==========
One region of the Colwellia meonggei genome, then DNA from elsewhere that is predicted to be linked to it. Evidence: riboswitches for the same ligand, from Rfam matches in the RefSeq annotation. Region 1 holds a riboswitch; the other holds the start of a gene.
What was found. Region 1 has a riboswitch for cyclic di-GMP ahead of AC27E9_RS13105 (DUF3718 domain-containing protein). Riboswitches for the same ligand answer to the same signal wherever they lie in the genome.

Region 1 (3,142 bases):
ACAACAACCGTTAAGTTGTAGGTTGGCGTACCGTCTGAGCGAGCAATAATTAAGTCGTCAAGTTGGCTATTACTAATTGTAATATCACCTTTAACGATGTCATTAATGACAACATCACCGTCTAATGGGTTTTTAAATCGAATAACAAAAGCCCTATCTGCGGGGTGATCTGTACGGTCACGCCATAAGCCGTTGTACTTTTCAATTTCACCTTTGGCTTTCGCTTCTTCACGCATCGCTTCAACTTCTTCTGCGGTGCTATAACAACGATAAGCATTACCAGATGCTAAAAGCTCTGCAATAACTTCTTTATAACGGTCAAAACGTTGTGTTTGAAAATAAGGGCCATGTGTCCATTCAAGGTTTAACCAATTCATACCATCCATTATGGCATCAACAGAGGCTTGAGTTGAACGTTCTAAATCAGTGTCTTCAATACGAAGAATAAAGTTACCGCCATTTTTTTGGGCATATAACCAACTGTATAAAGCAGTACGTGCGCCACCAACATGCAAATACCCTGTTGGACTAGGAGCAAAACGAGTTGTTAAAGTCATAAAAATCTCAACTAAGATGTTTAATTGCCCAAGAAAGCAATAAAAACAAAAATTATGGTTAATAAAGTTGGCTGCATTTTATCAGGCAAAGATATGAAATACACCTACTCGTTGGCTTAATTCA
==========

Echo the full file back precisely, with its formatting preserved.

One region of the Colwellia meonggei genome, then DNA from elsewhere that is predicted to be linked to it. Evidence: riboswitches for the same ligand, from Rfam matches in the RefSeq annotation. Region 1 holds a riboswitch; the other holds the start of a gene.
What was found. Region 1 has a riboswitch for cyclic di-GMP ahead of AC27E9_RS13105 (DUF3718 domain-containing protein). Riboswitches for the same ligand answer to the same signal wherever they lie in the genome.

Region 1 (3,142 bases):
ACAACAACCGTTAAGTTGTAGGTTGGCGTACCGTCTGAGCGAGCAATAATTAAGTCGTCAAGTTGGCTATTACTAATTGTAATATCACCTTTAACGATGTCATTAATGACAACATCACCGTCTAATGGGTTTTTAAATCGAATAACAAAAGCCCTATCTGCGGGGTGATCTGTACGGTCACGCCATAAGCCGTTGTACTTTTCAATTTCACCTTTGGCTTTCGCTTCTTCACGCATCGCTTCAACTTCTTCTGCGGTGCTATAACAACGATAAGCATTACCAGATGCTAAAAGCTCTGCAATAACTTCTTTATAACGGTCAAAACGTTGTGTTTGAAAATAAGGGCCATGTGTCCATTCAAGGTTTAACCAATTCATACCATCCATTATGGCATCAACAGAGGCTTGAGTTGAACGTTCTAAATCAGTGTCTTCAATACGAAGAATAAAGTTACCGCCATTTTTTTGGGCATATAACCAACTGTATAAAGCAGTACGTGCGCCACCAACATGCAAATACCCTGTTGGACTAGGAGCAAAACGAGTTGTTAAAGTCATAAAAATCTCAACTAAGATGTTTAATTGCCCAAGAAAGCAATAAAAACAAAAATTATGGTTAATAAAGTTGGCTGCATTTTATCAGGCAAAGATATGAAATACACCTACTCGTTGGCTTAATTCA